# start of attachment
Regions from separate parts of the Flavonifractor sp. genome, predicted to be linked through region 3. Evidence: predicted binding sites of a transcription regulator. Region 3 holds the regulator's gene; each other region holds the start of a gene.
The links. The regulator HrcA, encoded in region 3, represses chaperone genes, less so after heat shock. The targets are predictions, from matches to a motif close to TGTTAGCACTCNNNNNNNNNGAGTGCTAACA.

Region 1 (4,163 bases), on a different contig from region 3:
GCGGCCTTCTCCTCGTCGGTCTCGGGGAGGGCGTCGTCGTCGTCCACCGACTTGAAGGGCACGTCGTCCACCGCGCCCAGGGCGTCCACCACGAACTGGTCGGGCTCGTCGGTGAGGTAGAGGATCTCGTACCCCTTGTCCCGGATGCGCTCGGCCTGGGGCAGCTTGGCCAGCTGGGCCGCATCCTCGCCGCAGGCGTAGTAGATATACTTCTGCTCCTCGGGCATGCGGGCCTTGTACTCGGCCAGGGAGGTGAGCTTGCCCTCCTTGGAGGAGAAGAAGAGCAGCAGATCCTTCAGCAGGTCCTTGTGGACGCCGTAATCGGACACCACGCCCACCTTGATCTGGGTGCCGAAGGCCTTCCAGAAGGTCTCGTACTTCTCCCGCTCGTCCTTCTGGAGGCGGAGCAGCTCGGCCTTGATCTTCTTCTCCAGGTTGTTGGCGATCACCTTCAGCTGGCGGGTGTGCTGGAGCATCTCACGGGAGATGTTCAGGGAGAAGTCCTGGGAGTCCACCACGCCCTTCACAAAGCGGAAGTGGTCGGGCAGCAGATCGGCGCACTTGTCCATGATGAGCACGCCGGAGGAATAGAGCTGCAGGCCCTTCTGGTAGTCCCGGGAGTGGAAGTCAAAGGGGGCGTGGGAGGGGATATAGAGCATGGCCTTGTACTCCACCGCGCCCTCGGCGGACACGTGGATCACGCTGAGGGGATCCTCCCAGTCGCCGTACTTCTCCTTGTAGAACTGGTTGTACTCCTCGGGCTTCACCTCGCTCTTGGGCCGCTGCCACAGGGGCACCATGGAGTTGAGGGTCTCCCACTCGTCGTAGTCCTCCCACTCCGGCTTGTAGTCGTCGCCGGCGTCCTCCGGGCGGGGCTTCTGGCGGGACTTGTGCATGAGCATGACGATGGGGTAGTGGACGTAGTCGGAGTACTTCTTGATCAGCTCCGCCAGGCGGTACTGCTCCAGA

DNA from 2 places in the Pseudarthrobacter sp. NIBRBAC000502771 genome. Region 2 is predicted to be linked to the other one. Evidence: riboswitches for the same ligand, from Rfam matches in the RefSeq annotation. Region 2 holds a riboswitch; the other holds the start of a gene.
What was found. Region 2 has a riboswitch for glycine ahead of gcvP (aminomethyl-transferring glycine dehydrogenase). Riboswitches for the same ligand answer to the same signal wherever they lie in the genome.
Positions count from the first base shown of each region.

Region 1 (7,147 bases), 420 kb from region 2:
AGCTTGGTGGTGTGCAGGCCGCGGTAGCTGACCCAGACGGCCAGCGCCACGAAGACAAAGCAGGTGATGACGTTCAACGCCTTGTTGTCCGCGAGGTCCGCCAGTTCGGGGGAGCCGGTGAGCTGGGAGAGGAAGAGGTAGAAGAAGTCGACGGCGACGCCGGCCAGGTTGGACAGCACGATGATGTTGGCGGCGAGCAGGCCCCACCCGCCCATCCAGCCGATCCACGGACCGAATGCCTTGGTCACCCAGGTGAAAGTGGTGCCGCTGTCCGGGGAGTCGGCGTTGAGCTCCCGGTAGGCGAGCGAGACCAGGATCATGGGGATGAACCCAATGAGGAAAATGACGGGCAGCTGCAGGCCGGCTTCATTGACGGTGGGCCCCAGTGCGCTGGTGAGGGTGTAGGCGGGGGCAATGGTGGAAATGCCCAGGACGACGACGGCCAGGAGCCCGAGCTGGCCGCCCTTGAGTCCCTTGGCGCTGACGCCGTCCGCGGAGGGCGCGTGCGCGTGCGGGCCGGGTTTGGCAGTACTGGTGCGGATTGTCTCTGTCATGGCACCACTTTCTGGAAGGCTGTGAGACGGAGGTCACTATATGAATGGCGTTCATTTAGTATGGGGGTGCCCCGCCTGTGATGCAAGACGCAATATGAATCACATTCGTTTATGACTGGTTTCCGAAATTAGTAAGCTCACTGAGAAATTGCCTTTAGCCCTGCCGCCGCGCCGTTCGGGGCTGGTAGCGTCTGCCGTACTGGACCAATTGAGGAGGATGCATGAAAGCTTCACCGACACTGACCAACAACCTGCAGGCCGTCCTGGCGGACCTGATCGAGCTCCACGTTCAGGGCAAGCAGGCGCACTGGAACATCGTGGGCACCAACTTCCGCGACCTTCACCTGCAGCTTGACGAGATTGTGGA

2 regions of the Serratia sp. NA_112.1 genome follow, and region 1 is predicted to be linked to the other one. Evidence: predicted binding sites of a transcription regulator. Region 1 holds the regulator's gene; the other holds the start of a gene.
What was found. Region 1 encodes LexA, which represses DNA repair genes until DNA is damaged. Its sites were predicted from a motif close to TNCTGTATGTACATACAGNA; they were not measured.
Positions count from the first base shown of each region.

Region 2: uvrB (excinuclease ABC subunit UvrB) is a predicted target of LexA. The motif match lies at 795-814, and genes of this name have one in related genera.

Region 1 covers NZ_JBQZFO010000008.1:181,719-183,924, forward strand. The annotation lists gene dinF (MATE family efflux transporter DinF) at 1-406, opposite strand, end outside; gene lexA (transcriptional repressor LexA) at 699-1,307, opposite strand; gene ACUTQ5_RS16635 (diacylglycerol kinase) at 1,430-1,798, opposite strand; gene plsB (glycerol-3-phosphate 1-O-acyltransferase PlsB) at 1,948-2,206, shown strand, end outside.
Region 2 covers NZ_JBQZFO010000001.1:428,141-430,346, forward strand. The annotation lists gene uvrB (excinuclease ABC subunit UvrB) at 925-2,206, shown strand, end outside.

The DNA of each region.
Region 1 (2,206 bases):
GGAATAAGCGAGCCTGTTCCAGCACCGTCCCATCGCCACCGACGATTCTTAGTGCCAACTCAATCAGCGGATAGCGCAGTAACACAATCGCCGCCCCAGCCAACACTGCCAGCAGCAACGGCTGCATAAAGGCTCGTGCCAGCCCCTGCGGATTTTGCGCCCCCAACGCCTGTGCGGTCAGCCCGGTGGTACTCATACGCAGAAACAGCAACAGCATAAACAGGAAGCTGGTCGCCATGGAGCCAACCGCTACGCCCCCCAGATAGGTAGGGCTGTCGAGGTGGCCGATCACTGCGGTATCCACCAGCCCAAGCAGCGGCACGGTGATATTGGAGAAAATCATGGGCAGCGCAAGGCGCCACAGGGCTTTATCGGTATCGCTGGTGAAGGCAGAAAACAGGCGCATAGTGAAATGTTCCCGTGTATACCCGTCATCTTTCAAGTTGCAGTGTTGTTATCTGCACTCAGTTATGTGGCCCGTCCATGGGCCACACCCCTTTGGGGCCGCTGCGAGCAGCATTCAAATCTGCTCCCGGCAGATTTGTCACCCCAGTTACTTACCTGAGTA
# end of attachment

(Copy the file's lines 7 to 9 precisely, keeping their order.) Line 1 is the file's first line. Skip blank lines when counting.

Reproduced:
Positions count from the first base shown of each region.

Region 1 (7,147 bases), 420 kb from region 2:
AGCTTGGTGGTGTGCAGGCCGCGGTAGCTGACCCAGACGGCCAGCGCCACGAAGACAAAGCAGGTGATGACGTTCAACGCCTTGTTGTCCGCGAGGTCCGCCAGTTCGGGGGAGCCGGTGAGCTGGGAGAGGAAGAGGTAGAAGAAGTCGACGGCGACGCCGGCCAGGTTGGACAGCACGATGATGTTGGCGGCGAGCAGGCCCCACCCGCCCATCCAGCCGATCCACGGACCGAATGCCTTGGTCACCCAGGTGAAAGTGGTGCCGCTGTCCGGGGAGTCGGCGTTGAGCTCCCGGTAGGCGAGCGAGACCAGGATCATGGGGATGAACCCAATGAGGAAAATGACGGGCAGCTGCAGGCCGGCTTCATTGACGGTGGGCCCCAGTGCGCTGGTGAGGGTGTAGGCGGGGGCAATGGTGGAAATGCCCAGGACGACGACGGCCAGGAGCCCGAGCTGGCCGCCCTTGAGTCCCTTGGCGCTGACGCCGTCCGCGGAGGGCGCGTGCGCGTGCGGGCCGGGTTTGGCAGTACTGGTGCGGATTGTCTCTGTCATGGCACCACTTTCTGGAAGGCTGTGAGACGGAGGTCACTATATGAATGGCGTTCATTTAGTATGGGGGTGCCCCGCCTGTGATGCAAGACGCAATATGAATCACATTCGTTTATGACTGGTTTCCGAAATTAGTAAGCTCACTGAGAAATTGCCTTTAGCCCTGCCGCCGCGCCGTTCGGGGCTGGTAGCGTCTGCCGTACTGGACCAATTGAGGAGGATGCATGAAAGCTTCACCGACACTGACCAACAACCTGCAGGCCGTCCTGGCGGACCTGATCGAGCTCCACGTTCAGGGCAAGCAGGCGCACTGGAACATCGTGGGCACCAACTTCCGCGACCTTCACCTGCAGCTTGACGAGATTGTGGA